Basement membrane collagen was extracted sequentially from bovine anterior lens capsules by repeated pepsinization at very low enzyme‐to‐collagen ratios. The earliest extracts, derived from 1–7‐days pepsinization at 4°C showed that a substantial fraction of basement membrane collagen material did not enter a 6% or 3% sodium dodecylsulfate/polyacrylamide gel. The material that did penetrate the gel ran as discrete bands with molecular weights between 220000 and 140000. The relative proportions of these components could be controlled solely by the duration of pepsinization. Furthermore, as pepsinization was continued or as the quantity of pepsin or the extraction temperature was increased basement membrane collagen peptides with molecular weights between 115000 and 30000 were produced, with little material not entering the gel. The extracts containing collagen chains with Mr > 130000 were precipitable from acetic acid solution at NaCl concentrations of 0.3–0.6 M and could undergo a thermal gelation at pH 7.03. At or near the transition to the lower‐molecular‐weight species (Mr < 130000), the precipitability at low NaCl concentrations and thermal gelation properties were lost. Correlation of these properties with amino acid composition and with previous electron microscopic studies suggest that strong attractive interactions between pepsin‐susceptible molecular end regions are responsible for the salt precipitability and gelation. These end region interactions may also play a role in inhibiting D‐periodic striated fibril formation in basement membrane structures in vivo.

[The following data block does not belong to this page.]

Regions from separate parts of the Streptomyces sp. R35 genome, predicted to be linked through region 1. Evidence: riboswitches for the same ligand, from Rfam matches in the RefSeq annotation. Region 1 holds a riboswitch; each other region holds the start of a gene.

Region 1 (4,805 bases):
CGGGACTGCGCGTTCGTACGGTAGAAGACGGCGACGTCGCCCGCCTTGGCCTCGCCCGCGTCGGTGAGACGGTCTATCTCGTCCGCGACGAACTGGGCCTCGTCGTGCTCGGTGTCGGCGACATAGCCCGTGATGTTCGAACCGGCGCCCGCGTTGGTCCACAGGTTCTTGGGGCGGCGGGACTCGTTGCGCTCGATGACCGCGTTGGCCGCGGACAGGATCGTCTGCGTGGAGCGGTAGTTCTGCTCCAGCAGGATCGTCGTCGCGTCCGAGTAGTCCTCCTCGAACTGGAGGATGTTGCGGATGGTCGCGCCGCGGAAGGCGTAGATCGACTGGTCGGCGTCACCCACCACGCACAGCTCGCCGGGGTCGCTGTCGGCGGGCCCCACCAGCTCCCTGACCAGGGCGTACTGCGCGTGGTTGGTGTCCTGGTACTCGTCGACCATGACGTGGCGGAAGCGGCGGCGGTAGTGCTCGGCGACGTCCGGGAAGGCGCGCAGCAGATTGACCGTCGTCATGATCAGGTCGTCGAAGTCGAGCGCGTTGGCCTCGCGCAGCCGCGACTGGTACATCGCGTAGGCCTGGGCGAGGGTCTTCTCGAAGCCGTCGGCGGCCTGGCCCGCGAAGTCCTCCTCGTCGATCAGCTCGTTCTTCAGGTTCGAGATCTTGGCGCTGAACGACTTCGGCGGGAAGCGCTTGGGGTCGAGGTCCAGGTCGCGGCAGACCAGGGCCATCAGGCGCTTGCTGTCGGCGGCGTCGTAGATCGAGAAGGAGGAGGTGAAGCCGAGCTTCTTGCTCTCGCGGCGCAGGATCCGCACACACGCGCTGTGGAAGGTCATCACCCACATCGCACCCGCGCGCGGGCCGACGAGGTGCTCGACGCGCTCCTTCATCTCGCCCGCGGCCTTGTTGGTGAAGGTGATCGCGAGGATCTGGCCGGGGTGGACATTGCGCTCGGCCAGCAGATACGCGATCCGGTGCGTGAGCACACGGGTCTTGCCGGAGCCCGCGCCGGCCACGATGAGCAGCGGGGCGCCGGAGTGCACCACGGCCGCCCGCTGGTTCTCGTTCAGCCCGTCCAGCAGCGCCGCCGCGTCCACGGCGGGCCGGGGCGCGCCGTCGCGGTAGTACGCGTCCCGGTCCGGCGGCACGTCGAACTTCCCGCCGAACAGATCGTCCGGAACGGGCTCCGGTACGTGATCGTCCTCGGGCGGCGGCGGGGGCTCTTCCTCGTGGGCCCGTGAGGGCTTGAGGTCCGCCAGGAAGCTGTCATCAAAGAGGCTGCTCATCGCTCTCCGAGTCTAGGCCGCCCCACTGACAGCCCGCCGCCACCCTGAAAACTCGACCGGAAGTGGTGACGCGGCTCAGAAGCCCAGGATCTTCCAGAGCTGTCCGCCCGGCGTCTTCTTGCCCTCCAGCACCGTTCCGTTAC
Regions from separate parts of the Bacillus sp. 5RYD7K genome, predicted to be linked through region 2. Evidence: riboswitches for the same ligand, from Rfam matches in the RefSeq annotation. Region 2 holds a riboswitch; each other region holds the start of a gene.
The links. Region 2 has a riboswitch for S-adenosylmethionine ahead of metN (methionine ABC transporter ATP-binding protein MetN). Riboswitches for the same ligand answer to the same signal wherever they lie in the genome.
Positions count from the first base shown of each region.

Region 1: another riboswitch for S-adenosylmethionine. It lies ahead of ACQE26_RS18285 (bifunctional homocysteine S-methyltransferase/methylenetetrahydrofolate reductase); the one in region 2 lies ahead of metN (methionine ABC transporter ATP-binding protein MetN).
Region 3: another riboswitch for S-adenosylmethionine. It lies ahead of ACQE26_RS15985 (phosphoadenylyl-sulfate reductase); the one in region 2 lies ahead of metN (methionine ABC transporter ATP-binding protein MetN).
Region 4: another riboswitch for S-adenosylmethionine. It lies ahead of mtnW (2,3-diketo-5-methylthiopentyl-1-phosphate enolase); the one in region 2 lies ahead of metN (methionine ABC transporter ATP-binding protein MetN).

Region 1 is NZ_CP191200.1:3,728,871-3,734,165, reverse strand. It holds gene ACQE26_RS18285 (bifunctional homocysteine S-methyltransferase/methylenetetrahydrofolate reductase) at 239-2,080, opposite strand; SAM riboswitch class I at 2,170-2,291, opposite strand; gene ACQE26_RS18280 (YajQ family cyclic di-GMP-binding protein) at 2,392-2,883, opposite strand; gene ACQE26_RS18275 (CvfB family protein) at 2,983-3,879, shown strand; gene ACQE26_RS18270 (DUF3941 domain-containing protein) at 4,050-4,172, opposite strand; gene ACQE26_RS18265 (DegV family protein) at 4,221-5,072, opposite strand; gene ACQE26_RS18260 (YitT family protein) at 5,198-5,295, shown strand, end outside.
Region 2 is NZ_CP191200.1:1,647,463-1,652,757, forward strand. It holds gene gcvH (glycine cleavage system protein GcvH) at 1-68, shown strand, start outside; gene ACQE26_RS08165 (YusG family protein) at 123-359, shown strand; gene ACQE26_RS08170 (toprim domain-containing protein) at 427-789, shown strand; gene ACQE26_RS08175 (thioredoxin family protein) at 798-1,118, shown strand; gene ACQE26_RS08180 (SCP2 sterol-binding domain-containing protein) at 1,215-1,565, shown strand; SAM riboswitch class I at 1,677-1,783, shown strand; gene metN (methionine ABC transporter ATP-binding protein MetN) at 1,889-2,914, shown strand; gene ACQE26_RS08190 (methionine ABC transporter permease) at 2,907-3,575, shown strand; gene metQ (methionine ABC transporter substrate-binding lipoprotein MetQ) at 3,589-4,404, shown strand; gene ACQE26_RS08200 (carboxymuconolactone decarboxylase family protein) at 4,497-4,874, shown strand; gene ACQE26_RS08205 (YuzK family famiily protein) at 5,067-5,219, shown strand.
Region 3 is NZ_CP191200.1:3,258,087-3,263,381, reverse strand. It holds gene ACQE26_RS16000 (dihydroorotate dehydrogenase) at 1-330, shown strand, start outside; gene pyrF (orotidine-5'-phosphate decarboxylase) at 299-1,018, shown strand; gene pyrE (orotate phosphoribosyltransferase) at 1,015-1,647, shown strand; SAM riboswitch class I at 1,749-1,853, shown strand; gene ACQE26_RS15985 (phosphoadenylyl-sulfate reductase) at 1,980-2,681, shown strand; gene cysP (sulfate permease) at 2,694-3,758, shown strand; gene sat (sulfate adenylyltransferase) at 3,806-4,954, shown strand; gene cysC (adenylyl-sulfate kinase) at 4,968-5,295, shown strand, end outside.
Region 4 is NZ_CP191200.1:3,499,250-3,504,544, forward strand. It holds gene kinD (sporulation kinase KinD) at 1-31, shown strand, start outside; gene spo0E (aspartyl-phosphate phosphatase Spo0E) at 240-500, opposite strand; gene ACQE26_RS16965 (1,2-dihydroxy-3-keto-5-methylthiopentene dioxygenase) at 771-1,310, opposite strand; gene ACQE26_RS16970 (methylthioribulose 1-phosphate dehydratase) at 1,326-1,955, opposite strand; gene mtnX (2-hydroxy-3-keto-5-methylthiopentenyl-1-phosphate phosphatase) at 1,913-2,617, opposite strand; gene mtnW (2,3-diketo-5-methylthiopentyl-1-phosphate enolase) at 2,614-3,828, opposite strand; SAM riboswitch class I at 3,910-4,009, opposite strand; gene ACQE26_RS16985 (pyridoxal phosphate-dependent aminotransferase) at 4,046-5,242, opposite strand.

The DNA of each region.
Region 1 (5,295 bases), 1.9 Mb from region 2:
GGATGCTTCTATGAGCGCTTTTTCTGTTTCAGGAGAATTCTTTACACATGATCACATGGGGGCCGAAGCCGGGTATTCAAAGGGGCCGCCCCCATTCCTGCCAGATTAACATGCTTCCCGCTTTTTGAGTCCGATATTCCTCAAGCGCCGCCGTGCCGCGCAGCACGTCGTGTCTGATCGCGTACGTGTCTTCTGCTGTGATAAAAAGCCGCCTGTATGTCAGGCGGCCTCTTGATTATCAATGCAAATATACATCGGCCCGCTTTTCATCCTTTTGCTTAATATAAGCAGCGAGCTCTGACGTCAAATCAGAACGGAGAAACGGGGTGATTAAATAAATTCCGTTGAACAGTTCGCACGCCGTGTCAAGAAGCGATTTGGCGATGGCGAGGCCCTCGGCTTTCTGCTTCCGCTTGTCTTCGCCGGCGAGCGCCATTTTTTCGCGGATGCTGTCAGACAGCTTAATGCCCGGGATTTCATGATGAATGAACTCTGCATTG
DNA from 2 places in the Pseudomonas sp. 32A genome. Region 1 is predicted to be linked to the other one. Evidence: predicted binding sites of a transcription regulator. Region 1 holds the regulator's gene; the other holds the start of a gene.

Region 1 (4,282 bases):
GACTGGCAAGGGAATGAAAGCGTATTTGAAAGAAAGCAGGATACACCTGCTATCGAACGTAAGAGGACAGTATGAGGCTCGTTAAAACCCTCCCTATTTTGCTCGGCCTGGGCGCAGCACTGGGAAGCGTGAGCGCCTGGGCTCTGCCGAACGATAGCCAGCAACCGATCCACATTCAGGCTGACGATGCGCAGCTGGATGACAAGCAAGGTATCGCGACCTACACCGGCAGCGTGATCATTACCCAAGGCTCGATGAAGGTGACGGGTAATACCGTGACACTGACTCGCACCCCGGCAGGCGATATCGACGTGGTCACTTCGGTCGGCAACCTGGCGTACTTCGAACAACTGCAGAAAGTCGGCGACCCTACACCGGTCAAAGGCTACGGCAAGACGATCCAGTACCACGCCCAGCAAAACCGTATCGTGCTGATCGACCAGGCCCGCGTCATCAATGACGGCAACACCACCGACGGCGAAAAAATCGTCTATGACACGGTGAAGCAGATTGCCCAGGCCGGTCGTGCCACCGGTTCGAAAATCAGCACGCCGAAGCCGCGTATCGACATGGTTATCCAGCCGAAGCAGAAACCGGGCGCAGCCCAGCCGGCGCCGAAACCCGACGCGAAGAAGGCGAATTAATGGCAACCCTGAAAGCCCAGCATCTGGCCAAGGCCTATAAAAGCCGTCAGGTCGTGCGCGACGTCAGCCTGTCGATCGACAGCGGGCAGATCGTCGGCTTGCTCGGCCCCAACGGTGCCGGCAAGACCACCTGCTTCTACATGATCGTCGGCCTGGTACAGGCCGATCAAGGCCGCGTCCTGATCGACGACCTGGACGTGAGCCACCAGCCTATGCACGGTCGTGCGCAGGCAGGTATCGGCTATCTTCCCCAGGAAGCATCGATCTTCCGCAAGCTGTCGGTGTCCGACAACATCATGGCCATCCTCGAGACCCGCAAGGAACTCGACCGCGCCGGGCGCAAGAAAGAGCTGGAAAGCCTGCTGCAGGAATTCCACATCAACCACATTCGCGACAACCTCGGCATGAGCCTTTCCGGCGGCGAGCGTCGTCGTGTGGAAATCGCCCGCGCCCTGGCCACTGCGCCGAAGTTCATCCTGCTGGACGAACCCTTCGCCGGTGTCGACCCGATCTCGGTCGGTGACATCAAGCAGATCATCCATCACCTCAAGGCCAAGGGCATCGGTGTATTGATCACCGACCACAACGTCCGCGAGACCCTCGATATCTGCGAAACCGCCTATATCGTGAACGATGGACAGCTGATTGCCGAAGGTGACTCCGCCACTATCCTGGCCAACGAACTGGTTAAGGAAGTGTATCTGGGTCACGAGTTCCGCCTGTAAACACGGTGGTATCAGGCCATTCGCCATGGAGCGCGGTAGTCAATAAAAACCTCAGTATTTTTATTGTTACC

|Original language||English (US)|
|Number of pages||7|
|Journal||European Journal of Biochemistry|
|State||Published - Jan 1980|
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